WELCOME TO BRA WEEK! This week and next, the Autostraddle writers and some special guests will be giving you the scoop on over-the-shoulder-boulder-holders and otherwise-inclined chest-covering situations — fashion, history, feelings and so much more.
“Bra” is an abbreviation of brassiere, a French word with a restless and (mostly) breastless history — it comes from the Latin bracchium, for “arm,” via Old French braciere or “arm guard.” The French brasseire originally meant a military chest plate, and today is generally used to denote a baby’s undershirt or a life preserver. Along the way it briefly meant a particular type of undergarment, but the most common French word for “bra” today is soutien-gorge, or literally “breast-supporter.” That straightforward descriptiveness is true of most languages — in Esperanto a bra is a mamzano or “breast-belt,” and it’s a BH, or bust-holder, in German, Swedish, Danish, and Dutch. And English-speakers might be going BH shopping too, if not for a French actress, some enterprising advertisers, and the miracle of rubber thread.
Sarah Bernhardt has been called “the most famous actress the world has ever known” — partially because she spent a lot of time on extensive and lucrative tours of said world. For one of her most famous roles, as Tosca in La Tosca, she was costumed in “directoire style,” which combined the “narrow, sleek lines and a higher waistline” of 18th century French fashion with more 19th-century corset designs. By 1893, those in the know in America were style-thiefing Bernhardt, which required a particular type of corsetry. As explained by a columnist for the Syracuse Evening Herald, “those ladies who wish to be in the real absolute fashion are adopting for evening wear the six-inch straight boned band or brassiere.”
That’s the first recorded use of the word in an American publication. The word didn’t catch its real stateside break until 1904, when the DeBevoise Company decided to spice up its selection of “bosom supporters” and “foundation garments” with a product that sounded less utilitarian and more, well, French. Their rechristened and well-advertised line of brassieres sold well — wouldn’t you prefer a Cambric Brassiere to a Cotton Mesh Bust Confiner? — and soon other companies had followed suit.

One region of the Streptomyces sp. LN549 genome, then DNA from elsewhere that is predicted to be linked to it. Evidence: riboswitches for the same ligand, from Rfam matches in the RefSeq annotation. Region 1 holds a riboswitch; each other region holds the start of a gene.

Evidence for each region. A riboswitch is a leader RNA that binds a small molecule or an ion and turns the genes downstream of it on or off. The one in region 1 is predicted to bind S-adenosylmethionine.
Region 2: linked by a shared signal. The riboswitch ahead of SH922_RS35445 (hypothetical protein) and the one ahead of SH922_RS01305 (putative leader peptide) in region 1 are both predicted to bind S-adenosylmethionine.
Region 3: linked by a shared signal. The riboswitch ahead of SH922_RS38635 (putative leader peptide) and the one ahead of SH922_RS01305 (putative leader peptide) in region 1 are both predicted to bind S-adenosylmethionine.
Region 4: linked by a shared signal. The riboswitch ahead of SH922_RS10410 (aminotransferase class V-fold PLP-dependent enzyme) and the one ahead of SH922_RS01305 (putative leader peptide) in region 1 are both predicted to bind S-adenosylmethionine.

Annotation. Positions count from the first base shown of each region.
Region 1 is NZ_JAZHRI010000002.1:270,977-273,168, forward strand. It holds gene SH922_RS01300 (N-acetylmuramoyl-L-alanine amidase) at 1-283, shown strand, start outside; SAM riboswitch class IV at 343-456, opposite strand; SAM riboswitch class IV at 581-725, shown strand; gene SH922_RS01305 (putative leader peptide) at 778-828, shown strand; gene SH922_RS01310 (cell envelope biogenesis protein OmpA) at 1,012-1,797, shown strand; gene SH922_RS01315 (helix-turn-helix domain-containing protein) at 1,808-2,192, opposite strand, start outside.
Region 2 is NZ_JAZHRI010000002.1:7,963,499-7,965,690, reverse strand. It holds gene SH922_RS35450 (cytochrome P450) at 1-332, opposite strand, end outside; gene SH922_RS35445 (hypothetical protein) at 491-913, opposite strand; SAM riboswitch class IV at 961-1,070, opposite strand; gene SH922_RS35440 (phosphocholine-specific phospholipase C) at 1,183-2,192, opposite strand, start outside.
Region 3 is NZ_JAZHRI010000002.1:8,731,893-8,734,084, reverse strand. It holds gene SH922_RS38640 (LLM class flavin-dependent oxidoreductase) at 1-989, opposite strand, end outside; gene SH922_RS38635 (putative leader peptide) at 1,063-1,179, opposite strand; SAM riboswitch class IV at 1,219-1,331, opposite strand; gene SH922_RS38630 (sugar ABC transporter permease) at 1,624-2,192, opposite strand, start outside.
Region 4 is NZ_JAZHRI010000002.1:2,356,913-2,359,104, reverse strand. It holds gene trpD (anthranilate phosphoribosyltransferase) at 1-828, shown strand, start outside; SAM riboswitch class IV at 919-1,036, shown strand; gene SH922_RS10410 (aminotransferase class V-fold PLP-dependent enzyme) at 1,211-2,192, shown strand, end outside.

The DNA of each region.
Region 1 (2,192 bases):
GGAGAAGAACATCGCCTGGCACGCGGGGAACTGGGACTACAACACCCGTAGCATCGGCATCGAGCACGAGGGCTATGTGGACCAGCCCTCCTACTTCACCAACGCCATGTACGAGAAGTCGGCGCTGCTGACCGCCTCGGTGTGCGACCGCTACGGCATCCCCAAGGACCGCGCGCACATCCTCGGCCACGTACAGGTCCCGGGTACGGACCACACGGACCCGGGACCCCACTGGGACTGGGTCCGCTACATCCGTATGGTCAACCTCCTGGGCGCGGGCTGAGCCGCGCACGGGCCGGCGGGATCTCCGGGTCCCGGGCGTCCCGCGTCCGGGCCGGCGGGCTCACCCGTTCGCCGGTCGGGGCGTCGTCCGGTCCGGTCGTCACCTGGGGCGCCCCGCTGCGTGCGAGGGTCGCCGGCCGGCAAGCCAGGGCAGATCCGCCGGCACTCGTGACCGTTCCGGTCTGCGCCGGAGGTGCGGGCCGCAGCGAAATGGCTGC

This rebranding overlapped with a change in attitude — the corset, in vogue for three centuries, was slowly being replaced by designs that were less restrictive and more supportive. In 1889, French inventor Herminie Cadolle introduced le bien-être (“the well-being”) — a two-piece gizmo with one part that squeezed the waist, and one part that held breasts up via shoulder straps and “rubber thread.” By 1905 the upper half was being sold on its own, often under the name brassiere. Within a decade, corset vs. bra was no longer just a linguistic preference. The two weren’t just different garments — they represented entirely different ideologies. Everyone from dancer Isadora Duncan to designer Paul Poiret “rebelled against the corset, which was becoming a potent symbol of women’s oppression.”
Brassiere became a legally recognized term in 1914, when Mary Phelps Jacob patented her design — which, legend has it, she came up with after improvising with a ribbon and some handkerchiefs, because her go-to corset wasn’t cutting it under a sheer evening gown. As the brasseire blew up, the word got snipped down in the Great Abbreviation Wave of the 1930s (Gr8 Abbrev ~ ’30s), suffering the same fate as pajamas and “sealed with a kiss”. By 1932 everyone was calling it the bra.
And we haven’t stopped! Though we’ve expanded our repertoire to sports bras (originally “jogbras”) and training bras (a phrase that still makes me laugh), and borrowed from the French again with “lingerie” (which also makes me laugh… soon we’ll strip it down to “linge” and have to steal a whole new word), “bra” has kept its shape for nearly a hundred years. And it’ll probably stay strong for another hundred, unless the male models take it away.
This has been the thirty-third installment of More Than Words, where I take queer words of all sorts and smash them apart and see what makes them tick. Every week I dissect a different word, trying to figure out where it came from, how it has evolved, where it might be going, and what it all means. It’s like reading the dictionary through a prism. Feel free to send word suggestions to email@example.com.
Header by Rory Midhani